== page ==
Mechanic accused of stealing inspection stickers
By ERIC FRANCIS
CORRESPONDENT | September 02,2014
WHITE RIVER JUNCTION — Vermont inspectors are working to track down some 30 vehicles whose owners obtained state inspection stickers from a mechanic who was allegedly stealing them from his employer in Springfield and selling them to people on the side.
“The stickers were sold blank and appear to have been placed on vehicles that could not pass a Vermont state inspection and (therefore) pose a great threat to motorists,” Detective Jeremy Desjardins of the Vermont Department of Motor Vehicles wrote in an affidavit filed with the court.
Benjamin Millay, 29, of Springfield, pleaded innocent last week to a single felony count of embezzlement, a charge which Desjardins said was selected because by taking the stickers out of the office and selling them, Millay had effectively deprived the Springfield Auto Mart of more than $1,000 worth of business it would normally have received for performing legitimate inspections.
Millay, who provided police with a written confession, was released on personal recognizance from the courthouse in White River Junction pending trial.
In his sworn statement, Millay wrote that he had been a state certified inspection mechanic for 10 years but had lost his job in recent weeks after it was discovered stickers were missing. “This was a huge mistake on my part and I will never make this mistake again,” Millay wrote, adding, “I am very sorry for what I have done.”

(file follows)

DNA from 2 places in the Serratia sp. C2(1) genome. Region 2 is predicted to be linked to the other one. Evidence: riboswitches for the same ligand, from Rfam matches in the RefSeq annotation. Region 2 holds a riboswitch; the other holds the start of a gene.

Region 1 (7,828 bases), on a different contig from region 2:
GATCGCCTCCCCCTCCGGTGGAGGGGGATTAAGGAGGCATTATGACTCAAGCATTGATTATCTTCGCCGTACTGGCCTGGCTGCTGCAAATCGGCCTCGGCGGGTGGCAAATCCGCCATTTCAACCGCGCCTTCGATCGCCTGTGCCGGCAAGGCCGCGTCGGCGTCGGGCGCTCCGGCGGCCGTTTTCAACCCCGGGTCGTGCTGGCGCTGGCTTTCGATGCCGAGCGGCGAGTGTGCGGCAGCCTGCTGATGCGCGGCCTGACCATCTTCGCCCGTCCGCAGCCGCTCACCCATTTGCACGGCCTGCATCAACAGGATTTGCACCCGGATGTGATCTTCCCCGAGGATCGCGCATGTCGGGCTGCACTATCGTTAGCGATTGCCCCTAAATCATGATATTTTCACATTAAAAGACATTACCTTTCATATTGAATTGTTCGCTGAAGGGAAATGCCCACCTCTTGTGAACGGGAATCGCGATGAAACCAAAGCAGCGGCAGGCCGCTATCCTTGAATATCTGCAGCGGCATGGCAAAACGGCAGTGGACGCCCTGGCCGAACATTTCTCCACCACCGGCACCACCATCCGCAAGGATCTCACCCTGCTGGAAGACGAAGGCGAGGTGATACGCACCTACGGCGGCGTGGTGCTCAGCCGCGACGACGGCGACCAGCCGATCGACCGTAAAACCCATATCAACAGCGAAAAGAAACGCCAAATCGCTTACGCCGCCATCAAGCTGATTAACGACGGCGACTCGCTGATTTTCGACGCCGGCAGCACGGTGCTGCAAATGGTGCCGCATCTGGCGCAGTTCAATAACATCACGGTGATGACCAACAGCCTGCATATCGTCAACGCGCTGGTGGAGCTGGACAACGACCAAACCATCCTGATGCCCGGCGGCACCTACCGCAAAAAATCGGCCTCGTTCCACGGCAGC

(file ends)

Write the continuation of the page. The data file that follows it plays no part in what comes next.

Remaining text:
In his alleged confession, Millay described using new vehicle identification numbers from vehicles in the lot of the Springfield Auto Mart or, occasionally, the VIN numbers of cars belonging to his own family members to enter into the state’s official log book as having been inspected and then taking a blank sticker from a safe inside the business.
“I didn’t think of the outcome when I did it … the only thing I can do now is be as helpful as possible in finding the missing stickers,” Millay wrote, concluding, “I loved my job and I wish I could take it all back now and never have done it because I would still have a job and wouldn’t be facing other problems due to this that I won’t know (the extent of) until this investigation is finished.”